The difference between caballero and cowboy
is that "caballero" is a horseman, particularly in the Latin American context and "cowboy" is a man who tends free-range cattle, especially in the American West.
- A horseman, particularly in the Latin American context
- A Spanish gentleman.
- A Spanish line dance.
- Here we usually find the caballero aiming his pistol in one direction while pointing his reined-in steed in another, as if ready to wheel and dash to safety.
- A man who tends free-range cattle, especially in the American West.
- A man who identifies with cowboy culture, including wearing a cowboy hat and being a fan of country and western music.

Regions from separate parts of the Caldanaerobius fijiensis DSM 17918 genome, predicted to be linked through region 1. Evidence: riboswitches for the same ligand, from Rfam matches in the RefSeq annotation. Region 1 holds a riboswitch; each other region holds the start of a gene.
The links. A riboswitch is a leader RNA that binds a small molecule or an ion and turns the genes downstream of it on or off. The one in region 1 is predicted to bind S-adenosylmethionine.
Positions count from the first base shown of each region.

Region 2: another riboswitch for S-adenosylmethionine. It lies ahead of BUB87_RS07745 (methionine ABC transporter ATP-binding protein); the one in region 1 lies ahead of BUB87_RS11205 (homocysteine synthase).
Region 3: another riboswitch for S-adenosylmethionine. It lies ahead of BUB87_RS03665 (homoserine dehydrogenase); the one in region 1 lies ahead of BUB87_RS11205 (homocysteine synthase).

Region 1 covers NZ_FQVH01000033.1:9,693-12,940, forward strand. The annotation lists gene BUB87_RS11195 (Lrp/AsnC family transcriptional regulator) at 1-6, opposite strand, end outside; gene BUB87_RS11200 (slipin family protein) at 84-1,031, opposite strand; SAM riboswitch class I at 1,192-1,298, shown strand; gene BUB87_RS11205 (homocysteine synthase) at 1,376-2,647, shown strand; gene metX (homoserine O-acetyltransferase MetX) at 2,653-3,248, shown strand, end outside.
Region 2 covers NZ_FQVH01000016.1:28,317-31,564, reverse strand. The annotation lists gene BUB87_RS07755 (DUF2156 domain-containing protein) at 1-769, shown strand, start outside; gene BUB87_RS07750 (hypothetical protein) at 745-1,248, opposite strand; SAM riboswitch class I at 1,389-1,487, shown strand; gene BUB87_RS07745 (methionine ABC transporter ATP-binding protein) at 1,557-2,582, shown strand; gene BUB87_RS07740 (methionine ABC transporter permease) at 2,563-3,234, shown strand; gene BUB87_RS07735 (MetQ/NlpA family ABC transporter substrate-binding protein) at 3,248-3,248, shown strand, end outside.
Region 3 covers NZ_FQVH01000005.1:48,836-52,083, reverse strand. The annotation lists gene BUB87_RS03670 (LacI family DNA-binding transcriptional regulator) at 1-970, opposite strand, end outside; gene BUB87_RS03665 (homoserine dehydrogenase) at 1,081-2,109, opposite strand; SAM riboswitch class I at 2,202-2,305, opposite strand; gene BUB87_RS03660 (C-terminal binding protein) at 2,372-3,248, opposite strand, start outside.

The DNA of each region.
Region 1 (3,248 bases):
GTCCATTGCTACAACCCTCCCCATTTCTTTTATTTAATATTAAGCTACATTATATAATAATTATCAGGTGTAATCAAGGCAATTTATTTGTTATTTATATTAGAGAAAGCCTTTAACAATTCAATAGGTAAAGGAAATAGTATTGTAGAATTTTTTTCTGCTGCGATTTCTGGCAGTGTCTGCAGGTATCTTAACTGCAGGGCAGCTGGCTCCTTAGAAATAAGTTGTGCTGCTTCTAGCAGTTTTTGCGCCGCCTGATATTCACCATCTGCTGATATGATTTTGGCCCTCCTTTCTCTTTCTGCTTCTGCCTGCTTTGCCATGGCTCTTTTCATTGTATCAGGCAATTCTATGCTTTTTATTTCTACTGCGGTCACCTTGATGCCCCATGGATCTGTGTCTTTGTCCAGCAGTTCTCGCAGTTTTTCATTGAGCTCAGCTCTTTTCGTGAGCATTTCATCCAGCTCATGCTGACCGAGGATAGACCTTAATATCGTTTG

- (informal) A person who engages in reckless behavior, especially for the purpose of showing off.
- (Britain, informal) A dishonest and/or incompetent independent tradesman.
- There was some laughter, and Roddle was left free to expand his ideas on the periodic visits of cowboys to the town. “Mason Rickets, he had ten big punkins a-sittin’ in front of his store, an’ them fellers from the Upside-down-F ranch shot ’em up […]."
- (intransitive) To work as a cowboy, herding cattle.
- Besides cowboying he worked at a small sawmill that cut logs into “four slabs and a tie” and sold ties to the railroad.
- Derwood Bailey cowboyed for 50 cents a day, a noon meal, and a gallon of oats for his horse.